Bill Brochtrup and Tim Cummings in "Daniel's Husband", directed by Simon Levy at the Fountain Theatre

(SB): I am so happy I was able to attend the opening weekend of Human Interest Story and have featured Spotlight interviews previously on the show’s two stars: Rob Nagle and Tanya Alexander. I also interviewed Bill Brochtrup, one of the stars from Daniel’s Husband which you directed last year at the Fountain, which was one of my favorite shows last year.  And I treasure the Make America Kind Again badge you gave to some of us in the audience on opening weekend, and I proudly wear mine every day. It’s an important message, especially right now.

Are plans in place to present those two postponed productions at a future date?

Rob Nagle and Tanya Alexander in "Human Interest Story" at the Fountain Theatre.

(Simon): Both productions are currently suspended, but it's our intention to re-open Human Interest Story and go into rehearsal for If I Forget once we get an All Clear from the City and State. We recognize, of course, that re-opening businesses, especially theatre, will be a helter-skelter, slow rolling out and testing, but we will adjust accordingly. Safety first for our artists and patrons, above all else.

(SB): What future productions on your schedule are also affected by the shutdown?

(Simon): We have the rights to two very exciting projects, Caryl Churchill's Escaped Alone and Lucy Kirkwood's The Children. Future announcement about all Fountain Theatre productions will be posted at FountainTheatre.com.

(SB): How are you keeping the Arts alive while at home by using social media or other online sites?

(Simon): There's a stunning amount of material online right now, from local companies like Impro Theatre to readings by Skylight Theatre and L.A. Theatre Works and others, from Broadway and London, and world theatre from Berlin to Japan, plus all the Zoom meet-ups. So I'm sampling a lot of that, and I like to listen to Broadway musicals. Ironically, I haven't been able to read any plays yet as I feel like the real-life world drama that's unfolding on TV and my news-feeds supplants everything else right now... though I'm starting to feel the urge to dig into the huge backlog of plays sitting on my desktop.

But as much as I appreciate all the online content available right now, you can't hit the ‘pause’ button when you're attending live theatre. I miss that immediacy... that visceral thrill... and the danger of it. But I recognize that we're about to enter a "new" normal, which will include theatre online, because this pandemic has forced us to think/create in different ways, and we have to be aware of and sensitive to those changes. Creativity is about growth and moving into the future, and artists will always find a way to be creative. Who knows, perhaps there's a future for Mask Theatre! One thing I know for certain: We artists are phoenixes and we will blaze anew!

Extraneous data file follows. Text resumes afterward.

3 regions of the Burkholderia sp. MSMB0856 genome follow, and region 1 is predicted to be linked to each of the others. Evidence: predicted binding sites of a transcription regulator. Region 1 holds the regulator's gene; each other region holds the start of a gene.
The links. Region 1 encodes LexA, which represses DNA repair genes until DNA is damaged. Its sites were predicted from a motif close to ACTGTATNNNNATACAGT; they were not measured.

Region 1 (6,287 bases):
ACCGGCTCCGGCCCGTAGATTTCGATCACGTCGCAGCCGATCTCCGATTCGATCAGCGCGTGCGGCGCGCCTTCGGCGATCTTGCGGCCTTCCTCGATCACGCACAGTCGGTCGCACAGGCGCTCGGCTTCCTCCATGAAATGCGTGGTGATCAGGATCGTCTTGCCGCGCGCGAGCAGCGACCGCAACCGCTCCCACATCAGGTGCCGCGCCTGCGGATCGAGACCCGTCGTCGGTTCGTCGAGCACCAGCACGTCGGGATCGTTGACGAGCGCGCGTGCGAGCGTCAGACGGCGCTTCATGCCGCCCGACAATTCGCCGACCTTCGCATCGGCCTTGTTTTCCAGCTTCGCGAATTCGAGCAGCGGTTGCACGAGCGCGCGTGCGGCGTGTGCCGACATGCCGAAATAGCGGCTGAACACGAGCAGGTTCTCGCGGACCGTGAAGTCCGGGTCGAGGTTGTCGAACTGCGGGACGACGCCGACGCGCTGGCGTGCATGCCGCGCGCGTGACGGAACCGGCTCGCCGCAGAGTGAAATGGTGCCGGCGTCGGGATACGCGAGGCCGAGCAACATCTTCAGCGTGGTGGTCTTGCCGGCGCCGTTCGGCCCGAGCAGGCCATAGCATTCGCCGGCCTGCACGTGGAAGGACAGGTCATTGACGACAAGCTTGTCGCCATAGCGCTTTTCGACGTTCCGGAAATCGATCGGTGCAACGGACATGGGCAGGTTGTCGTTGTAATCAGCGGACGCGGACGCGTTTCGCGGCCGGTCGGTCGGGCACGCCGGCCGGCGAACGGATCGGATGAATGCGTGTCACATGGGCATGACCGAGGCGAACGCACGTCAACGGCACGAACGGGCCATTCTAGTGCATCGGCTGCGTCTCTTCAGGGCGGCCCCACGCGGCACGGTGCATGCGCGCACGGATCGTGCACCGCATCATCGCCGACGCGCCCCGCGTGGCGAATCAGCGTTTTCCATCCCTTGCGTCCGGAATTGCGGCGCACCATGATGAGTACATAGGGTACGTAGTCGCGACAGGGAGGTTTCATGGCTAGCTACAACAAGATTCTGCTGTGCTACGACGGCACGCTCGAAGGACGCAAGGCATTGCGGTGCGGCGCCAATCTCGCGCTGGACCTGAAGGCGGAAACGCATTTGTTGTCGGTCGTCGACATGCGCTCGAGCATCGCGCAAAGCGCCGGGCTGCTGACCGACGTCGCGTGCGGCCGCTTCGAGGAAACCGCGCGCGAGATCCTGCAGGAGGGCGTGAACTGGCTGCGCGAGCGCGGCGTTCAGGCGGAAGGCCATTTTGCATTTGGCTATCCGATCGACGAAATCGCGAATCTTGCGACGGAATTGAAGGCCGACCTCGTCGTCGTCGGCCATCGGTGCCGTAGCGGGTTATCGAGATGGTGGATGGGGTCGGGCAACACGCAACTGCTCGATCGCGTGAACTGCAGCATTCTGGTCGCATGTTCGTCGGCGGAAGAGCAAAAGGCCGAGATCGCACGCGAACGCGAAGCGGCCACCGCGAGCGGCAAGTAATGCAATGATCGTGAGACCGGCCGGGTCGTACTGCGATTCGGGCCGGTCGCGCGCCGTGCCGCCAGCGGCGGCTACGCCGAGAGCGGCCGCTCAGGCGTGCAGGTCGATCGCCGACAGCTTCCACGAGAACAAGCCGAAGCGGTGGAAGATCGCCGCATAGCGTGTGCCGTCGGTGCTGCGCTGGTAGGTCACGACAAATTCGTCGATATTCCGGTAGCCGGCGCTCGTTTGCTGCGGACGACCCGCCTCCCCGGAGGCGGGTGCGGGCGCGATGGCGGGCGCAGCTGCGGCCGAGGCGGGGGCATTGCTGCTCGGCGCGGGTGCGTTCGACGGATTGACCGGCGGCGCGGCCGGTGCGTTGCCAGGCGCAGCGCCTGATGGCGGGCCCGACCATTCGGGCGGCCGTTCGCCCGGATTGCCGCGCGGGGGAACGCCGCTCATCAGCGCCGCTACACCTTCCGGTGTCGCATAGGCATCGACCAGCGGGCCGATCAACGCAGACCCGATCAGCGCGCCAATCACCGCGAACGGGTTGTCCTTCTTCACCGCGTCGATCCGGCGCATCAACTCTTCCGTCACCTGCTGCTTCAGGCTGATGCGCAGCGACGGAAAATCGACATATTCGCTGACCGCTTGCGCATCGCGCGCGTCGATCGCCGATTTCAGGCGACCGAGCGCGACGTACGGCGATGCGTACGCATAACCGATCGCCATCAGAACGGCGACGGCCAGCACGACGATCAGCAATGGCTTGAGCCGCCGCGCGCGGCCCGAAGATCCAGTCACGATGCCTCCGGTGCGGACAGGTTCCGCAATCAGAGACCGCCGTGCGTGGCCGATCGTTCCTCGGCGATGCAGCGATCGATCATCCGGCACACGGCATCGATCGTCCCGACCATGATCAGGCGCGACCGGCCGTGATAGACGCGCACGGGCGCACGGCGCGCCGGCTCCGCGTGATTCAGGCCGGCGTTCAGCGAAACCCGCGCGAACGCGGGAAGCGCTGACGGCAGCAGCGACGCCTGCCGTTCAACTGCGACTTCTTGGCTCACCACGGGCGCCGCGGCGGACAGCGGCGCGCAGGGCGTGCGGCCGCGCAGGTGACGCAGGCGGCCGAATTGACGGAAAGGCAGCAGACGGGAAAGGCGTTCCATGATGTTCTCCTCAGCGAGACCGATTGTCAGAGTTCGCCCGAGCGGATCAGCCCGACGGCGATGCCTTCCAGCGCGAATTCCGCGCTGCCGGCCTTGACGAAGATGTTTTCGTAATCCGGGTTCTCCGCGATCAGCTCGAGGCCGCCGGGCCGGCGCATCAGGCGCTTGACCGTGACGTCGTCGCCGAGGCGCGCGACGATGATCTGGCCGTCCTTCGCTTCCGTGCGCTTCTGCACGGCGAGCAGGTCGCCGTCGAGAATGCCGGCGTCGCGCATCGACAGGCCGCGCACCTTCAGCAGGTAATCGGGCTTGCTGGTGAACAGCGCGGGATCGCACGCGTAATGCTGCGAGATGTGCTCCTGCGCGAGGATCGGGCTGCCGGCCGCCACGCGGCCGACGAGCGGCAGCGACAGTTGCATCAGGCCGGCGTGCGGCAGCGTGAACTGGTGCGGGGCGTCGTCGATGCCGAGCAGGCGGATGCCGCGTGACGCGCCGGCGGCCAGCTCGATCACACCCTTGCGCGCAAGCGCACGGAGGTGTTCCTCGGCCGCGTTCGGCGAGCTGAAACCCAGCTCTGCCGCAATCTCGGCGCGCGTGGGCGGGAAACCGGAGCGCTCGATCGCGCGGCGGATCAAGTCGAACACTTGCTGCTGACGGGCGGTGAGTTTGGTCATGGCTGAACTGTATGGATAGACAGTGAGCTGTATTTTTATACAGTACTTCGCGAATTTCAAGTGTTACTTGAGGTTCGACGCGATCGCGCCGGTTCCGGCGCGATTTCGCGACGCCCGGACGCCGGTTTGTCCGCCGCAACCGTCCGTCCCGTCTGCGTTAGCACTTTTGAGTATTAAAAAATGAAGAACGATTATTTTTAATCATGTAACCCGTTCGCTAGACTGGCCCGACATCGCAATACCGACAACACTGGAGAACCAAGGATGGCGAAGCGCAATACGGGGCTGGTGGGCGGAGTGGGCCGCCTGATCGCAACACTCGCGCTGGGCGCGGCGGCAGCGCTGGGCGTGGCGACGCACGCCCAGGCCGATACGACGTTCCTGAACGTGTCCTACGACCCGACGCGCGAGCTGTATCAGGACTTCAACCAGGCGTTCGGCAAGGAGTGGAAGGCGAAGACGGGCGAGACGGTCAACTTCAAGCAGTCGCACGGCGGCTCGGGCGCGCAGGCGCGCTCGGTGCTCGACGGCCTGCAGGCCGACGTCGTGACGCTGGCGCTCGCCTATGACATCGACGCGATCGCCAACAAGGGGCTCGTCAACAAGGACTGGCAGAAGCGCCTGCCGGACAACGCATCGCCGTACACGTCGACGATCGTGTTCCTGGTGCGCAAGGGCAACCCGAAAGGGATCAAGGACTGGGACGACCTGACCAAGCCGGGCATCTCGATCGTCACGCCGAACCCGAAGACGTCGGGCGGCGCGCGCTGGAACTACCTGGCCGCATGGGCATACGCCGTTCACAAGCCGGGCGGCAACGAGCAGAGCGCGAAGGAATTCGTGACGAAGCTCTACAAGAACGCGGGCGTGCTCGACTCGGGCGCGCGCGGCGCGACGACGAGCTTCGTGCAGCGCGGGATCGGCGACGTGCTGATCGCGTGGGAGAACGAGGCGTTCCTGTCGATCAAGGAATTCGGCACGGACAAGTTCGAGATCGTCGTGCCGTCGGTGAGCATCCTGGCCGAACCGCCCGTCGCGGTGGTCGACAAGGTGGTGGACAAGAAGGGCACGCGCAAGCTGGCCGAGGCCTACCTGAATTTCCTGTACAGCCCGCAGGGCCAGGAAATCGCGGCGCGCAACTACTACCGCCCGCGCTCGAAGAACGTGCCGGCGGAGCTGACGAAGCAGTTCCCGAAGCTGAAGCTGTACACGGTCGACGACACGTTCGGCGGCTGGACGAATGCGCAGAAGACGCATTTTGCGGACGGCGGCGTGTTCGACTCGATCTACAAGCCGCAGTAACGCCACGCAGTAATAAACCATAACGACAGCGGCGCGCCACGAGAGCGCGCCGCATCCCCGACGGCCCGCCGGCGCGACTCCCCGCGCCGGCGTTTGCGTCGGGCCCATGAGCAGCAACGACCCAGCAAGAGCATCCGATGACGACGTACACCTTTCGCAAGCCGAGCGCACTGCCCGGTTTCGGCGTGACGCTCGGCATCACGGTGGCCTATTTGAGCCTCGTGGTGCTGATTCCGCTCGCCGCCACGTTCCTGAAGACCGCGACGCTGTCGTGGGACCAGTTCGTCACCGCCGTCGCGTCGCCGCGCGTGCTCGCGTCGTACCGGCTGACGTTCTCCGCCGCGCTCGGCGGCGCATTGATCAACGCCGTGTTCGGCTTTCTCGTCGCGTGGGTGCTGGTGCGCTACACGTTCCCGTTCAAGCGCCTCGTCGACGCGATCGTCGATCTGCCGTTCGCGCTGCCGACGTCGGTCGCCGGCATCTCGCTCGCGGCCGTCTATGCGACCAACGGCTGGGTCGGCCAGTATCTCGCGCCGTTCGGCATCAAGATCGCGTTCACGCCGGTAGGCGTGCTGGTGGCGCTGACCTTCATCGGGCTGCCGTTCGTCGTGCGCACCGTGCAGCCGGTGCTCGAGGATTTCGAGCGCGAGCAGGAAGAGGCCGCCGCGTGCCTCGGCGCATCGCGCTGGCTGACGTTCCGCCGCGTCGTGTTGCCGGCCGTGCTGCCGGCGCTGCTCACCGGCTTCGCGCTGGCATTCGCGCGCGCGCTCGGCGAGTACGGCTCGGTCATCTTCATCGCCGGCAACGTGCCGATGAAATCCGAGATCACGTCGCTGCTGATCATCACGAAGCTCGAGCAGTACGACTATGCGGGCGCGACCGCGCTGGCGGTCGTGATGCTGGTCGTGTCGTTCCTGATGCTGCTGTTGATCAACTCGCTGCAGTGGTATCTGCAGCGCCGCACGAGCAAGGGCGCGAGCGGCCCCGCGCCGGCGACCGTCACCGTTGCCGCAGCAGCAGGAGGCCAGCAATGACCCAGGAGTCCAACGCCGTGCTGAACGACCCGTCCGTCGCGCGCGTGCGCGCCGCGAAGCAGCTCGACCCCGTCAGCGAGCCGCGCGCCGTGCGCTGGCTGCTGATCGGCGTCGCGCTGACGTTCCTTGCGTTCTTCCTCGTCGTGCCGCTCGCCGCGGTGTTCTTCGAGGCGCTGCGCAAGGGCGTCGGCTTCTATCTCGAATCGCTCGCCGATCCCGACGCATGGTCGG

(SB): As always, Simon, thank you for your insightful words and presence in the LA Theatre community. For more information about Simon Levy and his projects, please visit:

SimonLevy.com
FountainTheatre.com
TheGreatGatsbyPlay.com


This article first appeared on Broadway World.



Spotlight Series: Meet Actor Rob Nagle from 'Human Interest Story' at the Fountain Theatre


This Spotlight focuses on Rob Nagle, a proud member of the Antaeus Theatre Company and the Troubadour Theater Company, who was in the fourth week of performances of the world premiere of Human Interest Story at the Fountain Theatre when the production was forced to postpone the run.


Shari Barrett (SB):  What would you like readers to know about your theatrical background?

Rob Nagle (Rob): I’ve been performing in the theater for nearly 40 years, the past 23 of them while based in Los Angeles. Cut my teeth at Northwestern University, then in the incomparable Chicago theater scene, before heading to New York City to play on the stages there.

Rob Nagle and Aleisha Force in Human Interest Story at the Fountain Theatre. Photo by Jenny Graham

Rob Nagle and Aleisha Force in Human Interest Story at the Fountain Theatre. Photo by Jenny Graham

(SB): What production(s) were you involved with when word went out you needed to immediately postpone/cancel the show?

 

(Rob): I was performing at the Fountain Theatre in our fourth week of the run of Human Interest Story, written & directed by Stephen Sachs. The show has been suspended, but not cancelled. Producers intend to continue the run once we return to some kind of normal.

(SB): How did you communicate the shutdown with your cast and production team?

(Rob): The Fountain Theatre was in remarkably close touch with us, the cast & production team, keeping a keen eye on our safety as well as that of their loyal audiences. They made plans, and changed them accordingly, all based on the best recommendations of Mayor Garcetti and Governor Newsom.

(SB): Are plans in place to present that production at a future date, or is the cancellation permanent?

 

(Rob): I’m thrilled that the Fountain chose not to cancel the production. The plan is to reopen Human Interest Story as soon as we are all able to gather again, and do it safely. My fingers and toes have been crossed for two and a half weeks straight, and they’re starting to cramp. But this too shall pass.

(SB): I certainly enjoyed the production and I really enjoy that the cast meets the audience in front of the theater after the performance. Sharing a link to my review of the show, which I hope lots of people will go see when the ban is lifted on public gatherings.

(SB): What future productions on your schedule are also affected by the shutdown?